# Project Euler #25 - Can the performance be improved further?

The 12th term, F12, is the first term to contain three digits.

What is the index of the first term in the Fibonacci sequence to contain 1000 digits?

``````a = 1
b = 1
i = 2
while(1):
c = a + b
i += 1
length = len(str(c))
if length == 1000:
print(i)
break
a = b
b = c

``````

I got the answer(works fast enough). Just looking if there's a better way for this question

• you can use dis to check your versions – Drako Apr 11 '19 at 8:06
• If your code works and you want tips on how to improve it, try out the Code Review SE forum. – lucasgcb Apr 11 '19 at 8:15
• Of course perfomance can be improved. You can solve the problem much-much faster because there is exact formula to compute n-th fibonacci number - math.hmc.edu/funfacts/ffiles/10002.4-5.shtml. I guess even O(1) algorithm is possible. – Poolka Apr 11 '19 at 8:26

If you've answered the question, you'll find plenty of explanations on answers in the problem thread. The solution you posted is pretty much okay. You may get a slight speedup by simply checking that your `c>=10^999` at every step instead of first converting it to a string.

The better method is to use the fact that when the Fibonacci numbers become large enough, the Fibonacci numbers converge to `round(phi**n/(5**.5))` where `phi=1.6180...` is the golden ratio and `round(x)` rounds `x` to the nearest integer. Let's consider the general case of finding the first Fibonacci number with more than `m` digits. We are then looking for `n` such that `round(phi**n/(5**.5)) >= 10**(m-1)`

We can easily solve that by just taking the log of both sides and observe that `log(phi)*n - log(5)/2 >= m-1` and then solve for `n`.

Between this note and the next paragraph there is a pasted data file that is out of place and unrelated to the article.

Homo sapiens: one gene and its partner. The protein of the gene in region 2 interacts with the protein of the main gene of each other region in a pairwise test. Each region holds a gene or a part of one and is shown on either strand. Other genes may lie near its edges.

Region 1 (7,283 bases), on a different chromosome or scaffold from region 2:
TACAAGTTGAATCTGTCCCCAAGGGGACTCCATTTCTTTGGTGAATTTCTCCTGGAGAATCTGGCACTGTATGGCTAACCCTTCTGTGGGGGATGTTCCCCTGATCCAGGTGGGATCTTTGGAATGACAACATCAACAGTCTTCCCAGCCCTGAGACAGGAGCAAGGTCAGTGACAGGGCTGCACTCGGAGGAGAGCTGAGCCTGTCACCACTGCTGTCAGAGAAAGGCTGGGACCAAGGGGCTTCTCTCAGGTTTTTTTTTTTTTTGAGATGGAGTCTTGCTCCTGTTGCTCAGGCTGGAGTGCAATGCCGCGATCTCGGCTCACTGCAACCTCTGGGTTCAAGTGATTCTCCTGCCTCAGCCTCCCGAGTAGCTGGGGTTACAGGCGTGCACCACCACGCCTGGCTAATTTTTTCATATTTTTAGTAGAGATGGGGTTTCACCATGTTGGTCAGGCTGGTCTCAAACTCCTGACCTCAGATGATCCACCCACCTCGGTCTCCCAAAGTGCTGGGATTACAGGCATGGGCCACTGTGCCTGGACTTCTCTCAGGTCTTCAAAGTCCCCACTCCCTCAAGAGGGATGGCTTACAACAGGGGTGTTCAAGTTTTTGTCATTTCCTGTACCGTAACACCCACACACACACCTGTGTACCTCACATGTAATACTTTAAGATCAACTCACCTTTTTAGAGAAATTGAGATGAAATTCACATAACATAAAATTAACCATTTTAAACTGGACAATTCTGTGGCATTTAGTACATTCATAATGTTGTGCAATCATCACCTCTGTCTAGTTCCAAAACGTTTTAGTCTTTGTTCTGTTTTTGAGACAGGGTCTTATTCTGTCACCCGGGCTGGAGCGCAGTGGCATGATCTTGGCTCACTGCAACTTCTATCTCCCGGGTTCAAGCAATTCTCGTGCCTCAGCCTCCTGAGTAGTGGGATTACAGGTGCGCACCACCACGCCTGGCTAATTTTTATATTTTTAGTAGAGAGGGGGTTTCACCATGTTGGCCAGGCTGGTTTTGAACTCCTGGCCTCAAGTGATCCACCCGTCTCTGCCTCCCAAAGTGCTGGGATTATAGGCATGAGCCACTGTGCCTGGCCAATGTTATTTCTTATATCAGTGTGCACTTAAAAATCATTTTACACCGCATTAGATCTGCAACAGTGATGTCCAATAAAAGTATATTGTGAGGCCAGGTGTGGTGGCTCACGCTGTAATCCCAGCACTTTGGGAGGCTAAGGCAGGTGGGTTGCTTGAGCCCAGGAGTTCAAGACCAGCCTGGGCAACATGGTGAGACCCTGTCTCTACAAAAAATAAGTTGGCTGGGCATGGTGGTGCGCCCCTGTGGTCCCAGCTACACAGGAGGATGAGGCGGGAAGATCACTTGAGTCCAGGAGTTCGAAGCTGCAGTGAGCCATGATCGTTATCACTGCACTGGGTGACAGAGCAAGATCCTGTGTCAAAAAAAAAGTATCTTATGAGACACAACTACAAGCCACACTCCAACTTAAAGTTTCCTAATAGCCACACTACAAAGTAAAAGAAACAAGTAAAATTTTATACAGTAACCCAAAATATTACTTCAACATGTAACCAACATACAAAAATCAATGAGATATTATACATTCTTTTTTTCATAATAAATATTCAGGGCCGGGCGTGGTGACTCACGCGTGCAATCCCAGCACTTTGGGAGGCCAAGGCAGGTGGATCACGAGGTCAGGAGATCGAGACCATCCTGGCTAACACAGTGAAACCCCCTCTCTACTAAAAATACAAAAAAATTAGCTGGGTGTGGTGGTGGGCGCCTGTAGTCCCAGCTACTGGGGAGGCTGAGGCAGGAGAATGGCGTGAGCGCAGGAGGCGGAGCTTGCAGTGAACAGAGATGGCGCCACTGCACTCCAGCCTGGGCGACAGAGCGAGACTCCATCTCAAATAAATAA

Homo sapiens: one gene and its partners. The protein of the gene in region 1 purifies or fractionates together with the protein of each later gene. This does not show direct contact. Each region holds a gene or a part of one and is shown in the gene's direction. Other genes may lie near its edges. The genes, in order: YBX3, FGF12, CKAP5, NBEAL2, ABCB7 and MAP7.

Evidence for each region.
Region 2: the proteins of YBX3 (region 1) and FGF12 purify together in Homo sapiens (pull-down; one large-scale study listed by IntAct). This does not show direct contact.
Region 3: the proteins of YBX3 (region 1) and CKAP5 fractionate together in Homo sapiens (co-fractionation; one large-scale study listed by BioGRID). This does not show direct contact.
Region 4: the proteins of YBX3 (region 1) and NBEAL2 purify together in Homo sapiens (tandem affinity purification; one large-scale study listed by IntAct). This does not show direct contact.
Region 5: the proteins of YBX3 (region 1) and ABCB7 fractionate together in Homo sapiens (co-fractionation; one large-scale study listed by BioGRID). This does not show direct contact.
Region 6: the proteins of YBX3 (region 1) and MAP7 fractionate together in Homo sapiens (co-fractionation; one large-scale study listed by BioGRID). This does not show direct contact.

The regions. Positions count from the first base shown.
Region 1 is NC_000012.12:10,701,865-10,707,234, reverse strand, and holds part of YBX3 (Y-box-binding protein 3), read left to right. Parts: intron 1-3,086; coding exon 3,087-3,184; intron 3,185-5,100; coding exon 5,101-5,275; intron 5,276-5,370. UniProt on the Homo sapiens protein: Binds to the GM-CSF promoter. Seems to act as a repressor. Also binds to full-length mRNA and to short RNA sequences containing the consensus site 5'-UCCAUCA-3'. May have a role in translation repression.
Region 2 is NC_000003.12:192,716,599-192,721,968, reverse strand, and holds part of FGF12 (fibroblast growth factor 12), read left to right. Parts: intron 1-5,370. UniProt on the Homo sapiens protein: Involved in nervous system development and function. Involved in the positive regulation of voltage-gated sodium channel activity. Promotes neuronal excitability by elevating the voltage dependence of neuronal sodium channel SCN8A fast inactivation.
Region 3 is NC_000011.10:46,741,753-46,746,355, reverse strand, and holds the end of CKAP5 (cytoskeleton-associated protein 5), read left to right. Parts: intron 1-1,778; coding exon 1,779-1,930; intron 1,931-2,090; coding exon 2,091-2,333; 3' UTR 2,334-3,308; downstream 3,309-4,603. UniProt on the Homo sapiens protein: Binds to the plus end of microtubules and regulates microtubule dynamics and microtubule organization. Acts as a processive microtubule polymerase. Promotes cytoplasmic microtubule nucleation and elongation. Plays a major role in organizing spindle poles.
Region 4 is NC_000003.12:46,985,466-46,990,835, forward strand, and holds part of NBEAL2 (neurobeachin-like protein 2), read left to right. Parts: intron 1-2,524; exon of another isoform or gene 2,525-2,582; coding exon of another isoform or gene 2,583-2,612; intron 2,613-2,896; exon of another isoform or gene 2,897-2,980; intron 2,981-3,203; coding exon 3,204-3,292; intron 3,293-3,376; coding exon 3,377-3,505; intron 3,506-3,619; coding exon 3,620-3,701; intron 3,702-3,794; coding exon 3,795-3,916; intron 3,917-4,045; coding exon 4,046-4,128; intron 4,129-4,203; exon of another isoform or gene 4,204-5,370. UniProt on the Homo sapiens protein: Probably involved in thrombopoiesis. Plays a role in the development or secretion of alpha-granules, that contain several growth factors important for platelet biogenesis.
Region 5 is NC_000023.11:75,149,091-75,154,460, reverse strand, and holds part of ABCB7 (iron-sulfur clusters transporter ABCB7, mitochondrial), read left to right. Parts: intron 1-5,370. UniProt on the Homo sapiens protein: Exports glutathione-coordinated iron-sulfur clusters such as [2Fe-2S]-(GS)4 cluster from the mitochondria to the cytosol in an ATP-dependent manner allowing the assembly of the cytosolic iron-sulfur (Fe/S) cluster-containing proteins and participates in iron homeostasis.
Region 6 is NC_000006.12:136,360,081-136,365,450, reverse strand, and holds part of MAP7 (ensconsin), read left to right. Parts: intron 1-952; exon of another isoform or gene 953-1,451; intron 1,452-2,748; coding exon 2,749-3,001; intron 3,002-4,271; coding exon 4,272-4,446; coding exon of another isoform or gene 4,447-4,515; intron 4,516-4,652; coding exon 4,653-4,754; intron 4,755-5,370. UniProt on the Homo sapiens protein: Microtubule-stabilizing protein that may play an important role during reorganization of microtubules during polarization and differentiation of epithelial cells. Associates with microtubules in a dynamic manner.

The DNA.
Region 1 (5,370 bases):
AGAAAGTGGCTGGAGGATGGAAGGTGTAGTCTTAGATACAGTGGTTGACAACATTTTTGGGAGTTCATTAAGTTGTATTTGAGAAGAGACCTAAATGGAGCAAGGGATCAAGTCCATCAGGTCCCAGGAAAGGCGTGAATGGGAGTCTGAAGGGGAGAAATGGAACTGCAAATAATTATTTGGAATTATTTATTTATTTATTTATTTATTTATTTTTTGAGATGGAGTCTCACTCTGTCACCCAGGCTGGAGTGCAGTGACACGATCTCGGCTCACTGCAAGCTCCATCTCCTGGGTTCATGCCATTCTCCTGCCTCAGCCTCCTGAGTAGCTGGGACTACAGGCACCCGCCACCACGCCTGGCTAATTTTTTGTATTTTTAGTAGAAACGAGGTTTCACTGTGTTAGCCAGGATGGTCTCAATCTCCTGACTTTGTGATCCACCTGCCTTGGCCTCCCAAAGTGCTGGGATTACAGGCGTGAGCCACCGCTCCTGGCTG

If you're wondering "well how do I know that it has converged by the `n`th number?" Well, you can check for yourself, or you can look online.

Also, I think questions like these either belong on the Code Review SE or the Computer Science SE. Even Math Overflow might be a good place for Project Euler questions, since many are rooted in number theory.

Your solution is completely fine for #25 on project euler. However, if you really want to optimize for speed here you can try to calculate fibonacci using the identities I have written about in this blog post: https://sloperium.github.io/calculating-the-last-digits-of-large-fibonacci-numbers.html

``````from functools import lru_cache

@lru_cache(maxsize=None)
def fib4(n):
if n <= 1:
return n

if n % 2:
m = (n + 1) // 2
return fib4(m) ** 2 + fib4(m - 1) ** 2
else:
m = n // 2
return (2 * fib4(m - 1) + fib4(m)) * fib4(m)

def binarySearch( length):
first = 0
last = 10**5
found = False

midpoint = (first + last) // 2
length_string = len(str(fib4(midpoint)))
if length_string == length:
return midpoint -1
else:
if length < length_string:
last = midpoint - 1
else:
first = midpoint + 1

print(binarySearch(1000))
``````

This code tests about 12 times faster than your solution. (it does require an initial guess about max size though)